Understanding China’s Rise : Competing Online Identity Discourses behind Short-term Changes in Foreign Policy
Abstract: China has undergone a remarkable rise in the past four decades, its economy and material power growing substantially. These developments have led to several interlinked debates about how we should understand this rise. What determines China’s foreign policy as it rises? Will this rise be peaceful, seeing China integrate into the current international order, or will it result in large-scale conflict? Existing research engaging in these debates has tended to focus on the longer-term evolution of China’s foreign policy and paid less attention to short-term changes, even though these appear to contribute to its evolving foreign policy. When research does attempt to explain short-term changes, use of realist, liberal, and mainstream constructivist international relations (IR) theories have only been partly effective in doing so.This thesis contributes to these debates by employing critical constructivist IR theory to study the short-term foreign policy changes China has shown towards different issues. It seeks to make sense of these changes through an examination of changes in the identity discourses which underpin foreign policy, focusing on those discourses produced online. It examines two case studies in which there have been puzzling short-term changes: China and North Korea and China and the South China Sea, studying foreign policy regarding these issues between 2014 and 2018. In each case study, a mixed-methods approach is used and the analysis employs qualitative discourse analysis and quantitative text analysis to examine changes in identity discourses produced by both the Chinese state and the public. It uses a large corpus of articles from the online edition of the Chinese state newspaper People’s Daily and around half a million posts from the social media platform Weibo. By analysing discourses produced by the Chinese state and public, the research examines the role of both “bottom up” and “top down” forces in shaping foreign policy.In both case studies, the analysis found that changes in dominant identity discourses corresponded with short-term changes in foreign policy, where these shifts in dominance were partly the result of the “bottom-up” production of identity by the Chinese public. For the China and North Korea case, the dominance of a “Stakeholder” identity discourse was seen when the Chinese government showed greater willingness to cooperate with the international community in taking action against North Korea. In the South China Sea case study, a very resonant “Peaceful Asian Leader” identity discourse appeared when the Chinese government shifted to a foreign policy of greater cooperation with Southeast Asian states. I argue these dominant identity discourses, partly produced by the Chinese public, made possible the observed short-term changes in foreign policy.These findings speak to the debates about China’s rise. They indicate that China’s foreign policy towards different issues is made possible by the construction of its identity in discourse. They provide evidence to suggest that the Chinese public, by contributing to this identity construction, can have a “bottom up” influence on its foreign policy. The findings suggest there is considerable contingency in whether China’s rise will ultimately be peaceful. China’s adoption of conflictual or cooperative policies regarding different issues, including relations with the US, depends on the ongoing construction of identity in discourse by Chinese society.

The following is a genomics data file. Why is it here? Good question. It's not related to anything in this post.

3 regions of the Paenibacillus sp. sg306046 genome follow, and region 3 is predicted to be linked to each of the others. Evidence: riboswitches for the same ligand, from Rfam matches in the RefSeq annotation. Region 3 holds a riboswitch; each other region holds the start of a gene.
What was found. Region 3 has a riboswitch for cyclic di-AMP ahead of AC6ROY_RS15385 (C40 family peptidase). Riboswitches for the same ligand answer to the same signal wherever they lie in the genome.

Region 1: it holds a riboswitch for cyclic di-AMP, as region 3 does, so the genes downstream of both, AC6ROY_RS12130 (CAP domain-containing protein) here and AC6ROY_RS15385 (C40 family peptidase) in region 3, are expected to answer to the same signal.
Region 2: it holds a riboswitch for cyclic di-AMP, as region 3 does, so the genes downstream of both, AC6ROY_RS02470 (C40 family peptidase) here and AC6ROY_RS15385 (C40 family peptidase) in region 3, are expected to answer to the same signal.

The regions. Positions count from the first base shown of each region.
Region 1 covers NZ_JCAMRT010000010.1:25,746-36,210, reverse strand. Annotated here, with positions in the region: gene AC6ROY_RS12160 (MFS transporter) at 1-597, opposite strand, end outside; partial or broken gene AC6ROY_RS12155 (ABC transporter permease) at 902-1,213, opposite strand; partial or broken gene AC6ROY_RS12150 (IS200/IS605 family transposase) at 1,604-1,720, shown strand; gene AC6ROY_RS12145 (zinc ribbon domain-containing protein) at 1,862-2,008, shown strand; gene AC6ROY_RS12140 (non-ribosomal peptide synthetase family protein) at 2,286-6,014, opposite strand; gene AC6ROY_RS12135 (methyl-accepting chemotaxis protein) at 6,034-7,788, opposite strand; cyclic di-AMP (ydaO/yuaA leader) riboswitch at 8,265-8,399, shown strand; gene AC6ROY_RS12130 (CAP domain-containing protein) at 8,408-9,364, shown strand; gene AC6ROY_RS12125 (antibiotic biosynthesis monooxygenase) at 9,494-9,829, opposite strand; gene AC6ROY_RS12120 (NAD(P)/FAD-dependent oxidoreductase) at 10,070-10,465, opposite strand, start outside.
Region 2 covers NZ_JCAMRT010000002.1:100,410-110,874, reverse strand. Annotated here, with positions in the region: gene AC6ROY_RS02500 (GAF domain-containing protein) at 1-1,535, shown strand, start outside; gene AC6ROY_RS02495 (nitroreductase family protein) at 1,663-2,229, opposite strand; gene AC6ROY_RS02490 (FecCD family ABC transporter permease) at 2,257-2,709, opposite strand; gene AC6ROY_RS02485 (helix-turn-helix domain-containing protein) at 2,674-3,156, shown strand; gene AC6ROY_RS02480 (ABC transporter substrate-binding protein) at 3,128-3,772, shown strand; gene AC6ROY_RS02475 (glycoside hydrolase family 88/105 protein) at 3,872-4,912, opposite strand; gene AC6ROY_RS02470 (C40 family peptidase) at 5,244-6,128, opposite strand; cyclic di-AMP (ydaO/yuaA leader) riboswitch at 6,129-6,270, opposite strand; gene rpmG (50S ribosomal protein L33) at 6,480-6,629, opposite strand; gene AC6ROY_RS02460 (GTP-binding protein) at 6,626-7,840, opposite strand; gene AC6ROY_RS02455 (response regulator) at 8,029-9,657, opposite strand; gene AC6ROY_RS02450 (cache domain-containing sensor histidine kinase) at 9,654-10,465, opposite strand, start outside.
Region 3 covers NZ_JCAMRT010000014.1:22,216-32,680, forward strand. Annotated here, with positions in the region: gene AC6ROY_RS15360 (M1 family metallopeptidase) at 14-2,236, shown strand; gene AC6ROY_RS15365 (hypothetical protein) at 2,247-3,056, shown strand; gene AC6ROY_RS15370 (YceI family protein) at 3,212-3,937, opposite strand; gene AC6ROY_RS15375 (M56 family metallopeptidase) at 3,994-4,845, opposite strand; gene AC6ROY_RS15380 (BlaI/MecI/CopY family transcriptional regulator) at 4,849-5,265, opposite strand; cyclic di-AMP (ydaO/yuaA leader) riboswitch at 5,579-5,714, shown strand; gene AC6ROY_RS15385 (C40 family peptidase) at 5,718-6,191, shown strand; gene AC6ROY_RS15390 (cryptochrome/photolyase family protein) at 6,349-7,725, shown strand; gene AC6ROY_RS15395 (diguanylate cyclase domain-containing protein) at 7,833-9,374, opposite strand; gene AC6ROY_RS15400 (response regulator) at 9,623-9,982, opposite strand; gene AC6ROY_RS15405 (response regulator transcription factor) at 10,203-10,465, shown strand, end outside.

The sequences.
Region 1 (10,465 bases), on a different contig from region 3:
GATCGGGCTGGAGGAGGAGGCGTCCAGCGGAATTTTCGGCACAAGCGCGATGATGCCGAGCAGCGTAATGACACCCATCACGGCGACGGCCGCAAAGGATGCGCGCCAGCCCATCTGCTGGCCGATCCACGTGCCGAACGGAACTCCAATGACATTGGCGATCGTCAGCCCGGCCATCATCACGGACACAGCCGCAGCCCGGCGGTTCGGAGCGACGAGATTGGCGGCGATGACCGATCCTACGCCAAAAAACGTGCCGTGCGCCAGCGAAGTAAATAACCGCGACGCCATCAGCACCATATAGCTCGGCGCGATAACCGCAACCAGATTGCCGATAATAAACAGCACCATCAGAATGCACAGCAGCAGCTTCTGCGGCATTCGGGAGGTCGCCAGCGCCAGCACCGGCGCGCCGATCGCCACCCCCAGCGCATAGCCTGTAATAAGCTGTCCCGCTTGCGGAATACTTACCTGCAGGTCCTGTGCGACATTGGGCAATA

CLICK HERE TO DOWNLOAD THE WHOLE DISSERTATION. (in PDF format)